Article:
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New Book: Retire Retirement


And then the knowledge comes to me that I have space within me for a second, timeless, larger life.

- R. M. Rilke

Boomers see retirement as a promising next phase of life, according to Tamara Erickson, author of Retire Retirement: Career Strategies For the Boomer Generation (Harvard Business Press). Most are looking for a fresh start, better balance between work and leisure and old or new ways to earn income. Some are searching for greater emotional or spiritual fulfillment. And some are returning to the unfinished agendas they hatched in their teens.

“Age 50 or 60 is not a time to begin winding down; this is a time for exploring new options,” says Erickson, award-winning author and president of the Concours Institute. “You need to think big,” she adds.

Sorting out your options

There is nothing like getting a second chance. The trouble is few people give a lot of thought to how they really want to spend the next phase of life.

Erickson suggests the following questions as a starting point:

Do you want to leverage your existing skills or try something completely new?
Do you want to pursue a long-held goal or fill an immediate need?
Do you want to stay close to familiar haunts or explore the world?
How much time will you want for your family?
How much money will you need?

She provides two handy filters to help you whittle down your choices. The first, which she calls the career curve, can help you sort out how much time and energy you want to devote to work. And the second, the life lures framework, can help you decide just how engaged you want to be. “This time you owe it to yourself to choose something that is truly engaging.” Engagement is about passion and commitment. Your life lures alert you to what is pulling at your heart.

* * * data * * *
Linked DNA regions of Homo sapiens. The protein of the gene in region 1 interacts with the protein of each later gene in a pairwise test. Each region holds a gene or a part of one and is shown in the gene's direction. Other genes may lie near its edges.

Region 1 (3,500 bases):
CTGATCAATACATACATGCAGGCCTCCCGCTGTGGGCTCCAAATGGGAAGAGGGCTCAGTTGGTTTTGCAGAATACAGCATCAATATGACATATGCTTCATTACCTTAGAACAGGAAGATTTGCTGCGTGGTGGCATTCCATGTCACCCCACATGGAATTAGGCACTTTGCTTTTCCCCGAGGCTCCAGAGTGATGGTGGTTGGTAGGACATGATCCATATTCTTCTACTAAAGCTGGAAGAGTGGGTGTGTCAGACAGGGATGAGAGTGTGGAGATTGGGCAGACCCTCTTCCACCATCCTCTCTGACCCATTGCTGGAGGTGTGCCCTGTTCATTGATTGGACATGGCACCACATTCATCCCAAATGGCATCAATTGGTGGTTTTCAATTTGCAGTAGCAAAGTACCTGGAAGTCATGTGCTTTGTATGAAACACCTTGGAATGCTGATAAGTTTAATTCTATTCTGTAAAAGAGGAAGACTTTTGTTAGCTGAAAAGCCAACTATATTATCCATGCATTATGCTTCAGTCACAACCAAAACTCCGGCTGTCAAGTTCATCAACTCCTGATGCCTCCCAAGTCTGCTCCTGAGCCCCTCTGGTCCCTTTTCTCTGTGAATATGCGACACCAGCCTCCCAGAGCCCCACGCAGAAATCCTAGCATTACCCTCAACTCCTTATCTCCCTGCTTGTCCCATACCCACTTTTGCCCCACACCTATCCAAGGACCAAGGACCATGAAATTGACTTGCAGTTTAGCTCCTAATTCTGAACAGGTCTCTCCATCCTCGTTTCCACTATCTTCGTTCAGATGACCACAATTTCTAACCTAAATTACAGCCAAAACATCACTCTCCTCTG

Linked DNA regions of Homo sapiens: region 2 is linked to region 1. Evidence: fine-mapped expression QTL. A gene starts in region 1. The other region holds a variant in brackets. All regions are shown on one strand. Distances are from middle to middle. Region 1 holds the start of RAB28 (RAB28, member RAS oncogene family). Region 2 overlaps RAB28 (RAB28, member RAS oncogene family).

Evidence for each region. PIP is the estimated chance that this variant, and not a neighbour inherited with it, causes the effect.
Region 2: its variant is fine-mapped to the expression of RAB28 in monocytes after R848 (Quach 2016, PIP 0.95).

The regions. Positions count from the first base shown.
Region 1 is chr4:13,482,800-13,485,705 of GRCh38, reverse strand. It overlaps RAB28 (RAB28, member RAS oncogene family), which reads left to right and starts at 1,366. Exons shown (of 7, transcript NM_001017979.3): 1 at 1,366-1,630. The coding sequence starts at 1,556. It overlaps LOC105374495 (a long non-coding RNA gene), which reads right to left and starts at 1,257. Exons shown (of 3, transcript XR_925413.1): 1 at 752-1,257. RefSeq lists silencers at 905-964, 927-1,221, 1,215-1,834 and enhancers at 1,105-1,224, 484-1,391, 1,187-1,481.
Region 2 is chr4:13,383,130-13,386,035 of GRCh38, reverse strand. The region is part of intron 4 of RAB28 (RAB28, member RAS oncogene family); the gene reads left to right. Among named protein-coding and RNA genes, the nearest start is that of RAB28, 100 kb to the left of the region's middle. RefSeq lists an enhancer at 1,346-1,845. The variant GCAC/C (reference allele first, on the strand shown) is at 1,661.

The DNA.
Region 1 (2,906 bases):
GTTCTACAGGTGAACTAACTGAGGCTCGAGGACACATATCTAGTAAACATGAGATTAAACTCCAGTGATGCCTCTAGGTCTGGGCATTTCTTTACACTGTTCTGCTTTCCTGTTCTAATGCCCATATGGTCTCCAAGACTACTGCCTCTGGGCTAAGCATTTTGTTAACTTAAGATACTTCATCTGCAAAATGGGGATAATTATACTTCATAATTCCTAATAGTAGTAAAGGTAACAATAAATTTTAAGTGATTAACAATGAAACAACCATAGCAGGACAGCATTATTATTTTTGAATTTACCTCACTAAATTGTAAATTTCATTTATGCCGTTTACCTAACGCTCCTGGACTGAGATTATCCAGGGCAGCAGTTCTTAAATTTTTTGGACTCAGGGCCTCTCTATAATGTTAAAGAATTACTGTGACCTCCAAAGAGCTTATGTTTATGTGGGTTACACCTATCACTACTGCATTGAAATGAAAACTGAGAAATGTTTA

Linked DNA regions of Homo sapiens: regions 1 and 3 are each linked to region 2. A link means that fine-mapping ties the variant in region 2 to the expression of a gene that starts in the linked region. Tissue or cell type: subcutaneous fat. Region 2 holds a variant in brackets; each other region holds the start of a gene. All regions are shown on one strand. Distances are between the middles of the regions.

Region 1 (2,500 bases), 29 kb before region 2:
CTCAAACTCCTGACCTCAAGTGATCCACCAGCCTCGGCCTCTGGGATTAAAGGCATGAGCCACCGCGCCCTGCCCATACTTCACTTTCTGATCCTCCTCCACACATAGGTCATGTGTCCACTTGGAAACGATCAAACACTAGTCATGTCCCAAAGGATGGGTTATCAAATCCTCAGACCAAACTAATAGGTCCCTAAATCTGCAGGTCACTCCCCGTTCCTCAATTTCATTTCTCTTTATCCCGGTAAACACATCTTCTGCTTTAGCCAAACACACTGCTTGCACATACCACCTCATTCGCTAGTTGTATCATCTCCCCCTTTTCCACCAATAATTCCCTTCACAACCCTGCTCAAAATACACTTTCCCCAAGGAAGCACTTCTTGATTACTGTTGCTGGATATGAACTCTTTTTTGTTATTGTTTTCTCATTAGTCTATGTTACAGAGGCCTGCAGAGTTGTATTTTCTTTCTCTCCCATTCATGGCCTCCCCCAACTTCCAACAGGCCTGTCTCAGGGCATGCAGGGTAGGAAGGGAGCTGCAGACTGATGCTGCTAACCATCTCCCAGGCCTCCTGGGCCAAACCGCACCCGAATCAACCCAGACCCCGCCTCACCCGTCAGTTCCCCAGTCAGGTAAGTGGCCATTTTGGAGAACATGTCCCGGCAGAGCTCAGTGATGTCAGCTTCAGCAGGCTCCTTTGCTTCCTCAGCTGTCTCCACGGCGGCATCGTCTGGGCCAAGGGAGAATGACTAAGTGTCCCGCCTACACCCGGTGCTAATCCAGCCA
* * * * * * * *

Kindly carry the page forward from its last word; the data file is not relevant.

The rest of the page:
Staying put

Many boomers in the United States and Canada have told researchers they plan to continue working after retirement age – on their terms. Erickson believes the next few years will unlock a host of potential career-extension options, especially as skill and leadership shortages grow.

Some of these options include:

flexible shifts
compressed work week
part-time reduced work
job sharing
individualized work schedule
leaves of absence
teaching in the company’s in-house program
decelerating roles (For example, returning to research after a long stint in management).

If you plan to continue working with your present organization, the author suggests you start laying the groundwork to negotiate a new relationship with your employer. Unsure where to start? Erickson provides a step-by-step guide in Chapter 4 of the book.

Starting over

Middle age can be an ideal time to trade in the long hours or a stressful position to start over. “There’s no time like the present to learn to play the violin, master a new language or delve into ancient history.”

Erickson urges workers to explore their fantasy jobs like working in a winery or in Yellowstone National Park.

She offers the following tips for starting over:

Explore: Launch a quest for people, who think about the world in provocative ways. Pursue new ideas. Travel to new places. Join people who share your values and priorities.

Experiment: Before signing up for a new job or volunteer position, try out the new roles and activities on a small scale. Check out several options. Choose one, and evaluate how well it fits.

In the final section of the book, the author highlights stories of individuals, who uncover passion and purpose after leaving the workplace. Take Howard Hayman, for example.

Hayman worked for a phone company as customer service professional and marketer for decades. On retiring, he adopted a puppy. Soon, he was smitten. Hayman turned his “pet” passion into a second career, becoming a certified dog trainer and behaviorist. Today, he trains dogs for several hours a day.

“The opportunities you choose should fit your own special needs, unique talents and personal passions,” Erikson says.